In XACML 2.0, you need to define the obligation element with the user email statically.
However, the user would not be same for each XACML request that is evaluated. Therefore it is not possible to configure the email statically in the
Obligation element. Obligation can only inform PEP to send an email to user (it lets the PEP figure out the value of user’s email).
However, in XACML 3.0, the email of each user can be retrieved using PIP in a dynamic manner as we can define an expression element inside the
ObligationExpression. Therefore, obligation can inform PEP to send an email to [email protected] address.
In XACML 2.0, obligations can only be added to policies and policy sets. However, with XACML 3.0, rules can also contain obligations. At the root of all XACML policies is a policy or a policy set. A policy represents a single access control policy, expressed through a set of rules. A policy set is a container that can hold other policies or policy sets, as well as references to policies found in remote locations.
Advice is a newly introduced feature with XACML 3.0. Advice is similar to obligations and it shares much of its syntax. The difference is contractual: the PEP can disregard any advice it receives. PEPs do not have to comply with advice statements; PEPs can consider or discard the statement. A common scenario is to explain why something was denied: “User Alex is denied because Alex does not have a valid email”.
The XACML specification says that any advice returned with a decision can be safely ignored by compliant PEPs. This means that PEPs should work as described in the previous section, regardless of what the PEP does with the advice it may receive. For example, a PEP must allow access if it receives a Permit decision with no obligations, regardless of any advice in the decision.
Since it is possible to define custom attribute categories, there are improvements in some related elements in the XACML 3.0 policy, when compared to 2.0. With XACML 3.0, the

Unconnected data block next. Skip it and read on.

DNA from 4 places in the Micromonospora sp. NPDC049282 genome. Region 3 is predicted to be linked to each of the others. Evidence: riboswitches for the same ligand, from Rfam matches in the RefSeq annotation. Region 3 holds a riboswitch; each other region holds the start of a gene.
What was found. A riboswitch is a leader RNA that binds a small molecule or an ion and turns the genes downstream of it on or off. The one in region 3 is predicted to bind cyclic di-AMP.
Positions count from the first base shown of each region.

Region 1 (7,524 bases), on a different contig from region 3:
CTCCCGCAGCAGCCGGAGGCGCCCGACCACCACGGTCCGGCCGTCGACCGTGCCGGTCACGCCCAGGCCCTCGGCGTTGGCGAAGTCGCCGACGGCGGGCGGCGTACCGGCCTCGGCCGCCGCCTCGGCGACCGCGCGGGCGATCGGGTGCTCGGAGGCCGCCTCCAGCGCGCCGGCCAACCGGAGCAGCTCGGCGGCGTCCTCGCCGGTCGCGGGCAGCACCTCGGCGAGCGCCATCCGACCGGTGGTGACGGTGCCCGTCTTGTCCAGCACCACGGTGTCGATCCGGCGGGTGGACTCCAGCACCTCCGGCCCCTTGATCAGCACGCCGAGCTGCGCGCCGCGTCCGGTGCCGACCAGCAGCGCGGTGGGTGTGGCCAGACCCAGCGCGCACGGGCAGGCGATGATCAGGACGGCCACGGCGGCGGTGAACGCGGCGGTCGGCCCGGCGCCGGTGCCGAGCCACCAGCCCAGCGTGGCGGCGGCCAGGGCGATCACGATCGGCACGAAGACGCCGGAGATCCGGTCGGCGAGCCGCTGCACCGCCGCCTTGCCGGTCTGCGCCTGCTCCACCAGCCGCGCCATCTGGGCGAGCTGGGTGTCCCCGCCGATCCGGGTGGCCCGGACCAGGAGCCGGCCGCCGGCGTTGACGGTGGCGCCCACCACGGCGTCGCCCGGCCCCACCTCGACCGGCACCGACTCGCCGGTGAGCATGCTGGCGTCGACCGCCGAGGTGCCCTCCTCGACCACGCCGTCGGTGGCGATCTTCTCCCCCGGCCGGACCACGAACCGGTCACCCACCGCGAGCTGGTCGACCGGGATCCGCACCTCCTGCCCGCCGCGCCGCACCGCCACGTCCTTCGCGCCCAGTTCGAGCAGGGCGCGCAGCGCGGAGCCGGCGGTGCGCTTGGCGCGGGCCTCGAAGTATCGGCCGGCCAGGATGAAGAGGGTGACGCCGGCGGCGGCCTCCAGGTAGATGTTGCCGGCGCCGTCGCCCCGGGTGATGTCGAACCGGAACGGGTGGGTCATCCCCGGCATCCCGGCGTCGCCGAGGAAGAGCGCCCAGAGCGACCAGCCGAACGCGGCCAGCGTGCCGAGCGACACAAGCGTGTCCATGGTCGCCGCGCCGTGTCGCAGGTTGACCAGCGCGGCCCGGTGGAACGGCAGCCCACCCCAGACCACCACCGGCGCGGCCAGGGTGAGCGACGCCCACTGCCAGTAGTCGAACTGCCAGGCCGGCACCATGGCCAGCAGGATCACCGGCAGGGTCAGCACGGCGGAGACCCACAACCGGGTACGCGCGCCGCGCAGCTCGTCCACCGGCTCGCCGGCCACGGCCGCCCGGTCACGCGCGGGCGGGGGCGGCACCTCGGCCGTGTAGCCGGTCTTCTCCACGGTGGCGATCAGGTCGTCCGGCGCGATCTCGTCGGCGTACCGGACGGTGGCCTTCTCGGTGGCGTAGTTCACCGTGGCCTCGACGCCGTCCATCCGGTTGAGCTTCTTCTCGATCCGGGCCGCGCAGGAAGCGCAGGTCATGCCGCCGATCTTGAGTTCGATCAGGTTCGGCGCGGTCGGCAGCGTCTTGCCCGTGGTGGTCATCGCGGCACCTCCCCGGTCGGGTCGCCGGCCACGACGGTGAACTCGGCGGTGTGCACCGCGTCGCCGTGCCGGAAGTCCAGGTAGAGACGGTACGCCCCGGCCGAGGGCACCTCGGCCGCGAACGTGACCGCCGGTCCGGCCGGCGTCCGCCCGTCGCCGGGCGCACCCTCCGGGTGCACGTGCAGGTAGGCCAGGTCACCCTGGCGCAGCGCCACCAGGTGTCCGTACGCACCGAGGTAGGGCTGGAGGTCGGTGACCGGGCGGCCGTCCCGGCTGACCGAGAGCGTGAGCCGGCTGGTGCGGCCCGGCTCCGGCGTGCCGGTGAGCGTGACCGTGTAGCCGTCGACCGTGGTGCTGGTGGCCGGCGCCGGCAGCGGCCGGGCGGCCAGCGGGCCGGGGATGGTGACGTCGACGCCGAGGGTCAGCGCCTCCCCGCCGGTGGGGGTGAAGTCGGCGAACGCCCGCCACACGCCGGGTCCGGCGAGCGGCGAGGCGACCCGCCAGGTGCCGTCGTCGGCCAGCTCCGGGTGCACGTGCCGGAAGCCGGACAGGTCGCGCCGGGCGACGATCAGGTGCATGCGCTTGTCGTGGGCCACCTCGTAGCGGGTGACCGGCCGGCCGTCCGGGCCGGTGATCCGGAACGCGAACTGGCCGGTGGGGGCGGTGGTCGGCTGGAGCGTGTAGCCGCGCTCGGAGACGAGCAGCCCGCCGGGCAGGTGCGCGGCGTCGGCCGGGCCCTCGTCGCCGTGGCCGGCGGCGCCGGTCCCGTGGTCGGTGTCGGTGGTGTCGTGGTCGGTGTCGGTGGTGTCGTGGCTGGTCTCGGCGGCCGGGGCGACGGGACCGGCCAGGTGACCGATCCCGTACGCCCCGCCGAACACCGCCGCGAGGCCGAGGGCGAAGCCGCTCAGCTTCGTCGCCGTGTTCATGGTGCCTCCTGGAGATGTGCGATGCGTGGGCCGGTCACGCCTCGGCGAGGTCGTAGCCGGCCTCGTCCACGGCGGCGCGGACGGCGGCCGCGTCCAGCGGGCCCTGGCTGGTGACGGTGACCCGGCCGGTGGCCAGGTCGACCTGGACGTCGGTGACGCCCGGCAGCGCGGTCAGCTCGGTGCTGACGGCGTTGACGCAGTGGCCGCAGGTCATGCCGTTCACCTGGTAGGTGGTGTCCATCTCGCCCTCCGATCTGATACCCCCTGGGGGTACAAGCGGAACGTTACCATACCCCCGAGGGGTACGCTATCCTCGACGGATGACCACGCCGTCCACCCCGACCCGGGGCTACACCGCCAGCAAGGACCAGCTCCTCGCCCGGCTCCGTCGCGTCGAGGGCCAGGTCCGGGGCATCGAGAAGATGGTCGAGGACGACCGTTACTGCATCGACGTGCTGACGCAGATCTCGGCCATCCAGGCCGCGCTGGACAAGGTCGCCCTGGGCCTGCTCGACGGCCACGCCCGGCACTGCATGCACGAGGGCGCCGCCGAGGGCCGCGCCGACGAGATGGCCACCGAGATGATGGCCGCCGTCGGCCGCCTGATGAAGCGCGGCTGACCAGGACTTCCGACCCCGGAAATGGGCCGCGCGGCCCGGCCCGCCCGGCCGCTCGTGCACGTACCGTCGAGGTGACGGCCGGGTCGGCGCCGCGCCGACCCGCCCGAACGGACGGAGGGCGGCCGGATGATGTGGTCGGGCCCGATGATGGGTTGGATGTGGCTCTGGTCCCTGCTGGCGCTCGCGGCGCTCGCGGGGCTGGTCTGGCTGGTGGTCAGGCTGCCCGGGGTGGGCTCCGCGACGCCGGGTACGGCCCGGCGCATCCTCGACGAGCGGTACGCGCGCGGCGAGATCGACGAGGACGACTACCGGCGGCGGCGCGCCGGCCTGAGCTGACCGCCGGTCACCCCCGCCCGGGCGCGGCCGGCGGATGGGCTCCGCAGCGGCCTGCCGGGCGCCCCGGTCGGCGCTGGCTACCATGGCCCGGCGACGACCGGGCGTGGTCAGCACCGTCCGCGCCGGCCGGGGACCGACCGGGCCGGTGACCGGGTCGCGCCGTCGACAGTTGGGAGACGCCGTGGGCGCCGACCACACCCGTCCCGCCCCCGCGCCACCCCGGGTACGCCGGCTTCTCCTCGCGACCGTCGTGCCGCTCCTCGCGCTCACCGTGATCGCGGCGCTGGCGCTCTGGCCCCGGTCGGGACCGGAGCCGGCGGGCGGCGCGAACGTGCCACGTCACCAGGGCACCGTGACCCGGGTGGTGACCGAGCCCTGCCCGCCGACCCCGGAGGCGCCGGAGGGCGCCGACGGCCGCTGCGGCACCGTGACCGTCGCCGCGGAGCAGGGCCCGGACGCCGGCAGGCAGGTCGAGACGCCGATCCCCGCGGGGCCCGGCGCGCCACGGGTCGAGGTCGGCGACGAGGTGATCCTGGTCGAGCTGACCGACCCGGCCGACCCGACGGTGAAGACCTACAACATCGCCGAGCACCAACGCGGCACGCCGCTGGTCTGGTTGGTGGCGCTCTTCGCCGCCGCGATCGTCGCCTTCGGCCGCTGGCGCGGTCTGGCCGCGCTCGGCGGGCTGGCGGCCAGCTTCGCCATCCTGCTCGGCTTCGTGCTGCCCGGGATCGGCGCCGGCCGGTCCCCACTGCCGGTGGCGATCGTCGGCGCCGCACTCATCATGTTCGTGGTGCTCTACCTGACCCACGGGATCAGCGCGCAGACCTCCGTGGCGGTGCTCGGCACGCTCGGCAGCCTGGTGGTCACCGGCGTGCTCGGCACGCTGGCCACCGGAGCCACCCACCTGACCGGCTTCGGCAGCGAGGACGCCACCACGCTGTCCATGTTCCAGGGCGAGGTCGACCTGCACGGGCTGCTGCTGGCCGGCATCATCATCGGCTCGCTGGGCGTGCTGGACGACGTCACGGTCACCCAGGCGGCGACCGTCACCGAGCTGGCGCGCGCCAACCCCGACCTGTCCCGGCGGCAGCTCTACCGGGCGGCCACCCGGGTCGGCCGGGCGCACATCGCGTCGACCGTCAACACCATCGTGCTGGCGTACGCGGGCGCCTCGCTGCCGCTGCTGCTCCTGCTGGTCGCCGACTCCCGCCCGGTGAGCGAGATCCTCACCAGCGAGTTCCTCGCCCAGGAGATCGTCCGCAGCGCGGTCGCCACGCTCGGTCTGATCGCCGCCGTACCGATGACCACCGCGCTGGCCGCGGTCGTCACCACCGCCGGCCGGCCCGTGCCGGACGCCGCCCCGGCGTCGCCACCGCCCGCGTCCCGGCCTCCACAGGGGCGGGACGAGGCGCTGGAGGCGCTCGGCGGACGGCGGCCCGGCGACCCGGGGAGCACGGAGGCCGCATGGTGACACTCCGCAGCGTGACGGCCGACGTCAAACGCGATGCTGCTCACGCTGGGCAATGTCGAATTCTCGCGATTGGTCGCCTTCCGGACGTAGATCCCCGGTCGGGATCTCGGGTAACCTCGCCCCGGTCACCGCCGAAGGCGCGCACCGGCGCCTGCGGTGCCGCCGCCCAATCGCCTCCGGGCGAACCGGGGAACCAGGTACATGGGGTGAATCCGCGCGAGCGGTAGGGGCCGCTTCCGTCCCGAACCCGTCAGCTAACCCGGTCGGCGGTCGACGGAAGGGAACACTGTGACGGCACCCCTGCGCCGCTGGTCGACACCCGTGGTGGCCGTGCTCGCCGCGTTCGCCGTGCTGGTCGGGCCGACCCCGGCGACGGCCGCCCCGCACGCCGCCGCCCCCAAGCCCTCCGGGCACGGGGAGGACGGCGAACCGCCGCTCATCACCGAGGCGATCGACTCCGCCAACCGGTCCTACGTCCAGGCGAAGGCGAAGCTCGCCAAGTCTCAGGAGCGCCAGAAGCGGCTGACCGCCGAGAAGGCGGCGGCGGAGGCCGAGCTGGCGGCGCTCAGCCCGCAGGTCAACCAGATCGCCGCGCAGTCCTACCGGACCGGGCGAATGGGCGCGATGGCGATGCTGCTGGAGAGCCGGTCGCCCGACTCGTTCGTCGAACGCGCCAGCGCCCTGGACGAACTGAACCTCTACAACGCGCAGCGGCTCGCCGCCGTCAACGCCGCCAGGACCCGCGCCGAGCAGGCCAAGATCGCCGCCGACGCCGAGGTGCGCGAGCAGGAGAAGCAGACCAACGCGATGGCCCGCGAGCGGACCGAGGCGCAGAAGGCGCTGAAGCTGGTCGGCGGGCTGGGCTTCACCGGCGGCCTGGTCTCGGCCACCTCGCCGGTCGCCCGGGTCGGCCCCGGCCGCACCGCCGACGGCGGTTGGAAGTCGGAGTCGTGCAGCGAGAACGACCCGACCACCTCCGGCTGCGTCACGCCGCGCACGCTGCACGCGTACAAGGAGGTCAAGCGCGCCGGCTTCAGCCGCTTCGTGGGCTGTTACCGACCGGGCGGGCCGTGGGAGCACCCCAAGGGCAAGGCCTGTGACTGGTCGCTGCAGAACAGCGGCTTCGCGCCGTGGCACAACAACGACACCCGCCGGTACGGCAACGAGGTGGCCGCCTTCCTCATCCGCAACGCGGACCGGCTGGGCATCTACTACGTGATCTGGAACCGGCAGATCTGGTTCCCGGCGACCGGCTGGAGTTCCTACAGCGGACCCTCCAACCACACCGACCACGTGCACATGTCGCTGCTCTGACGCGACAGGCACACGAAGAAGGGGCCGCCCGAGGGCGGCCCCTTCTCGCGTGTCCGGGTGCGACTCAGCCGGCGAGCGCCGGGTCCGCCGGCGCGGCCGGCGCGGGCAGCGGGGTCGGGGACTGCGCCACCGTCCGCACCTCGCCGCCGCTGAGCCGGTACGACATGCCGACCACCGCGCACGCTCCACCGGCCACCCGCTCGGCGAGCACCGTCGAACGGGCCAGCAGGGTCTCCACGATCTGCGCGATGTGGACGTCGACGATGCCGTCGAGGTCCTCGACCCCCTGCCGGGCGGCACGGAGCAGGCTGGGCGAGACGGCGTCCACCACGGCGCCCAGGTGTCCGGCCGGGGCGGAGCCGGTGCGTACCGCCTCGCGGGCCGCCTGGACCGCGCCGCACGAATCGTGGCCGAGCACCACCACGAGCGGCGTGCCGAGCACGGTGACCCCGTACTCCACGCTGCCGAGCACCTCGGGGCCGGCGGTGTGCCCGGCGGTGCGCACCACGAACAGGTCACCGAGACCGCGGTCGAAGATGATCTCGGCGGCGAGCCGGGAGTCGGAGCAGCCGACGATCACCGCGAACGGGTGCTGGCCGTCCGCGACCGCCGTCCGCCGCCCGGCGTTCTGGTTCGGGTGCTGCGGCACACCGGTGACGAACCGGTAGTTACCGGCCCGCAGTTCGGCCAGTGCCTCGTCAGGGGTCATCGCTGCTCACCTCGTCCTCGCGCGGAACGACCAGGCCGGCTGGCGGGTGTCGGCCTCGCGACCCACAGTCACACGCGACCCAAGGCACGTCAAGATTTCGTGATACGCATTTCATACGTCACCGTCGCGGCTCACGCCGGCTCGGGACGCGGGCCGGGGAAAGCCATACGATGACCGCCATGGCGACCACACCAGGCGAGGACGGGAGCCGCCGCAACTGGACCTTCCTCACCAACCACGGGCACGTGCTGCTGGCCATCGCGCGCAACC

Target element can be used to define more complex authorization logic within itself when compared with 2.0.
In XACML 2.0, the
Target element contains the OR and AND relationship between the same category. However, in XACML 3.0,
AnyOf elements have been introduced to
Target element. That clearly helps to define the OR and AND relationship between different categories.
As an example, let look at a
Target element. In XACML 2.0, we have an
AND relationship between foo1 and foo2 resources and an
OR relationship between bar1 and bar2 actions. However, we cannot create an
OR relationship between a foo1 resource and bar1 action. so we cannot define something such as “Target would be matched when Alex can access the foo resource or do a bar action” by using the
XACML 3.0 has an
AND relationship between “foo” resource and “bar1″ role and an
OR relationship between “bar2″ action. So we cannot define something as “Target would be matched, when Alex can access foo resource and do bar1 action or do bar2 action”.
More Functions and Algorithms
XACML3 has introduced new String functions such as:
Some improvements to other functions such as
Also improvements to existing combine algorithms (deny-overrides, permit-overrides, ordered-deny-overrides and ordered-permit-overrides) and new two combine algorithms for policy and rule combining.
Improvements in XPath
New XPath data type is introduced with XACML 3.0. In XACML 2.0, XPath is defined as a String and cannot define the context that the namespace prefix is going to resolve. Also XPath based multiple decisions scheme is introduced with XACML 3.0.
Improvement in XACML Request and Response
As it is possible to define custom attribute categories, many types of attribute categories can be in the XACML 3.0 request. XACML 2.0 request can contain only subject, resource, environment or action categories.
The XACML Response can contain additional data such as:
- Request attributes that are defined in the XACML response.
- Applicable policy ids for a given XACML request are defined in the XACML response.
Multiple Decision Profile
This is new profile which comes with XACML 3.0 and is not included in the XACML3 core specification. However, this is very useful for performance improvement between PEP and PDP. This is especially the case since PEP can request decisions for multiple requests in one XACML request.
Administrative Delegation Profile
This is also a new profile which comes with XACML 3.0. This allows you to define policies about who can write policies about what. For example, “Alex may issue a policy but only about resources in department X”.
XACML 2.0 and XACML 3.0 samples
The biggest difference between XACML 2.0 and XACML 3.0 for your client app is that the structure of the attributes in the authentication request has changed significantly in XACML 3.0.
In XACML 2.0, attributes were organized into subject, resource, environment, or action categories using XML element tags:
In XACML 3.0, these categories are indicated using XML attributes instead of XML element tags:
<Subject> element in XACML 2.0 becomes
<Attributes Category="urn:oasis:names:tc:xacml:1.0:subject-category:access-subject"> in XACML 3.0, for example. This is the same for the resource, environment, and action categories.